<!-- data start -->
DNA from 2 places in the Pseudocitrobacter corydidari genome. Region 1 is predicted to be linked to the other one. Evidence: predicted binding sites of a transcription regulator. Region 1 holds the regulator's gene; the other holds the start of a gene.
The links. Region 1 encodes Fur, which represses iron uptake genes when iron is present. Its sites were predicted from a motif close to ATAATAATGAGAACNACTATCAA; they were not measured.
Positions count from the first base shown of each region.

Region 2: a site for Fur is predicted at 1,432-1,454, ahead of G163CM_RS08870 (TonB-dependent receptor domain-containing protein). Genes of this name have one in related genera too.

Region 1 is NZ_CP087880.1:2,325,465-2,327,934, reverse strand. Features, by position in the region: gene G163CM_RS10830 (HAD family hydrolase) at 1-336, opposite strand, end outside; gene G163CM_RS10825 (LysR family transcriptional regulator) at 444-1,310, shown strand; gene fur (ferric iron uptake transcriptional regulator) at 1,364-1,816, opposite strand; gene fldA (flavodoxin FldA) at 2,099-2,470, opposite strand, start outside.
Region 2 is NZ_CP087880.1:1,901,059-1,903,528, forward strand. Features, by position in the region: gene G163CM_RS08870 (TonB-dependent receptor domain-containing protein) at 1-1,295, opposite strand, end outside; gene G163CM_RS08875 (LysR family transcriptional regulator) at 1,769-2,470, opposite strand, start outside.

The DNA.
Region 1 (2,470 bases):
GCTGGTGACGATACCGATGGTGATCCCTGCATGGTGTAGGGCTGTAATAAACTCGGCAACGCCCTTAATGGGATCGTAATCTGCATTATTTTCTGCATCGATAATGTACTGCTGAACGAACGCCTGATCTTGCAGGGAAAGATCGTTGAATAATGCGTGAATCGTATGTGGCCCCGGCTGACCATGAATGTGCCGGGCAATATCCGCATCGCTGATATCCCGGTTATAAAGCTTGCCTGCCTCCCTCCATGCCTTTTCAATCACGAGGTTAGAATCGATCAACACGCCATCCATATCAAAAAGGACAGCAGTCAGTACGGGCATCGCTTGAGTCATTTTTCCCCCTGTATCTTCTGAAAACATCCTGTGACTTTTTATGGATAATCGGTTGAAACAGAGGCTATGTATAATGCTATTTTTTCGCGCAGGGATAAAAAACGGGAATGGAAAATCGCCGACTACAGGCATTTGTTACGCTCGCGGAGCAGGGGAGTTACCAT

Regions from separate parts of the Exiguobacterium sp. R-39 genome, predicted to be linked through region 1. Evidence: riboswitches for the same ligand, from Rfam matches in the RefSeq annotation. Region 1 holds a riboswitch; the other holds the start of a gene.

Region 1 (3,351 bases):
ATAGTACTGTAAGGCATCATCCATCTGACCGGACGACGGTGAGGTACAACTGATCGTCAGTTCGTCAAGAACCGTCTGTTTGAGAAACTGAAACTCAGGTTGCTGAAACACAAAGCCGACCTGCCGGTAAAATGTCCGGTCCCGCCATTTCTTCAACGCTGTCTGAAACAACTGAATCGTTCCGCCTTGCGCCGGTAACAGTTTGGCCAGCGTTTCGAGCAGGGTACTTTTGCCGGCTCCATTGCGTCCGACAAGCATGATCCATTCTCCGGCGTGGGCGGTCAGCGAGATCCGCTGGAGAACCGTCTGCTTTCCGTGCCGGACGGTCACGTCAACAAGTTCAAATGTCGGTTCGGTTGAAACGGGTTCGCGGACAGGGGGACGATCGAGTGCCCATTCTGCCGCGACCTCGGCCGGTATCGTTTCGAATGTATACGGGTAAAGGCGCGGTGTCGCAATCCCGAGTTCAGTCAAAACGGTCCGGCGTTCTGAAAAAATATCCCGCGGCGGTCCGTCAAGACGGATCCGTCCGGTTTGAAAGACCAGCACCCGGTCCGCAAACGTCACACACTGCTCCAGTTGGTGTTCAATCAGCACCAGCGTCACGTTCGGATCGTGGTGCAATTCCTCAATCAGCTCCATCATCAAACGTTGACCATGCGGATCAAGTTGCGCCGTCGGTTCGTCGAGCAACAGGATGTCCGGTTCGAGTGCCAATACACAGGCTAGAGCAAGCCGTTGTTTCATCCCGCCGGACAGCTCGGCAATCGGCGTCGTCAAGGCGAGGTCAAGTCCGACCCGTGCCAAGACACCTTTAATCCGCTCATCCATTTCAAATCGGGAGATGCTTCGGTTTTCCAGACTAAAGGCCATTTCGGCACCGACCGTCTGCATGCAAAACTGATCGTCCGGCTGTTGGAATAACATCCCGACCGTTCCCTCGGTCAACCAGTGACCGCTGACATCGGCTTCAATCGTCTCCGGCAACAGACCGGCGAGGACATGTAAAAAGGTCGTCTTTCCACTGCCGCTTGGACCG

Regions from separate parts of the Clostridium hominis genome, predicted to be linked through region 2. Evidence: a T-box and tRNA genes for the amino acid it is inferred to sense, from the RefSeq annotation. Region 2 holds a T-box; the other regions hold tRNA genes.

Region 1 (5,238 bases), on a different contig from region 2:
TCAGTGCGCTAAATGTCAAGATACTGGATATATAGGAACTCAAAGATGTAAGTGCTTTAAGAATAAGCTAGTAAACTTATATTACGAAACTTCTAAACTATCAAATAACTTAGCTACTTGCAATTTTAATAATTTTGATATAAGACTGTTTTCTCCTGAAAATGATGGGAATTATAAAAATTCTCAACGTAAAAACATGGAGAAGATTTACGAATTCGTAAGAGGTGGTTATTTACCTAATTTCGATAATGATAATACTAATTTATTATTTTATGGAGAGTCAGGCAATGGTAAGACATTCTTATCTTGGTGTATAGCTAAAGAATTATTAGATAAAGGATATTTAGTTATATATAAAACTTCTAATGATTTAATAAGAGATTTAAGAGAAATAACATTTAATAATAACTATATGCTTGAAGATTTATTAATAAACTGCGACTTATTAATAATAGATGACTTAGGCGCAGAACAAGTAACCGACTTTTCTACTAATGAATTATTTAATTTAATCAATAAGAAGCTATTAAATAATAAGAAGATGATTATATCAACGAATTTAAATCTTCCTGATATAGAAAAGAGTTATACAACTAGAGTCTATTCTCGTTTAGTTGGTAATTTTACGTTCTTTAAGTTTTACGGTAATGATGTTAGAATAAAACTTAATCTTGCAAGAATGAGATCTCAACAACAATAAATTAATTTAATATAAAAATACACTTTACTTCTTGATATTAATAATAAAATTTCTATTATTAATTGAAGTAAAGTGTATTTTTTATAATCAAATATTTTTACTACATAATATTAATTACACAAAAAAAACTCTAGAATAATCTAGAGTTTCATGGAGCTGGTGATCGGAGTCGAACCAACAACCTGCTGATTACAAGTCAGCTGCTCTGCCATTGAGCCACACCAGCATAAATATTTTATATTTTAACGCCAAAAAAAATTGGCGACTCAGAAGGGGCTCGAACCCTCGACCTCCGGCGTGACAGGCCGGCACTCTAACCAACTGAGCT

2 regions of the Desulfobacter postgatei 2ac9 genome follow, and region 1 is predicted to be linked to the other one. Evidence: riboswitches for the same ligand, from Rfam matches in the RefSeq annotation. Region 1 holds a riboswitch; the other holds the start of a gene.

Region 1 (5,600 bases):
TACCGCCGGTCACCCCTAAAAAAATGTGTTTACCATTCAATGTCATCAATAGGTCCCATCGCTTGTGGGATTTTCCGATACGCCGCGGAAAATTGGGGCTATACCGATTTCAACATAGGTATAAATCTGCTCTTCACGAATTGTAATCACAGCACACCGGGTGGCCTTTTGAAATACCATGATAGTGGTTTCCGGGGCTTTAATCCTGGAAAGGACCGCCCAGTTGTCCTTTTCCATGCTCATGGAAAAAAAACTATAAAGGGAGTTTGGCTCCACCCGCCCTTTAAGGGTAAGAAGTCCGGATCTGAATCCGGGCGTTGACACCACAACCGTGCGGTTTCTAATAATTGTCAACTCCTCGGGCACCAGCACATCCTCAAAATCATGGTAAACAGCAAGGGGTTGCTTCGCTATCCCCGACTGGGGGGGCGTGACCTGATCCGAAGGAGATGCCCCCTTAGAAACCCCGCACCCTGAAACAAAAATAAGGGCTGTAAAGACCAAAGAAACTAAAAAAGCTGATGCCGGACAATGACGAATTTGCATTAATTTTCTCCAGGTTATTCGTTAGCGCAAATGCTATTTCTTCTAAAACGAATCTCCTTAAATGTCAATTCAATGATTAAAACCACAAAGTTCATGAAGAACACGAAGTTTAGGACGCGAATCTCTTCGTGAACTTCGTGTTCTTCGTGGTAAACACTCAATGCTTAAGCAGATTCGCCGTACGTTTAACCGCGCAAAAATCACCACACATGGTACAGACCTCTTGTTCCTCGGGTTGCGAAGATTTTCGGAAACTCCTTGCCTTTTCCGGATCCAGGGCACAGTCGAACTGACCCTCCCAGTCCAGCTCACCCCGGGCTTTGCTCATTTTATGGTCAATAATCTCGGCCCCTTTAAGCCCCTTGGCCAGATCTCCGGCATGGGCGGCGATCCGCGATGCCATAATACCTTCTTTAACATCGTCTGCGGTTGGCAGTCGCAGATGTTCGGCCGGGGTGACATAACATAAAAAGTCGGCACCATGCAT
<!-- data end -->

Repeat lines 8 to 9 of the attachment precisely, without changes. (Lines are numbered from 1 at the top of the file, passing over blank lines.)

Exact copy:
Region 1 (2,470 bases):
GCTGGTGACGATACCGATGGTGATCCCTGCATGGTGTAGGGCTGTAATAAACTCGGCAACGCCCTTAATGGGATCGTAATCTGCATTATTTTCTGCATCGATAATGTACTGCTGAACGAACGCCTGATCTTGCAGGGAAAGATCGTTGAATAATGCGTGAATCGTATGTGGCCCCGGCTGACCATGAATGTGCCGGGCAATATCCGCATCGCTGATATCCCGGTTATAAAGCTTGCCTGCCTCCCTCCATGCCTTTTCAATCACGAGGTTAGAATCGATCAACACGCCATCCATATCAAAAAGGACAGCAGTCAGTACGGGCATCGCTTGAGTCATTTTTCCCCCTGTATCTTCTGAAAACATCCTGTGACTTTTTATGGATAATCGGTTGAAACAGAGGCTATGTATAATGCTATTTTTTCGCGCAGGGATAAAAAACGGGAATGGAAAATCGCCGACTACAGGCATTTGTTACGCTCGCGGAGCAGGGGAGTTACCAT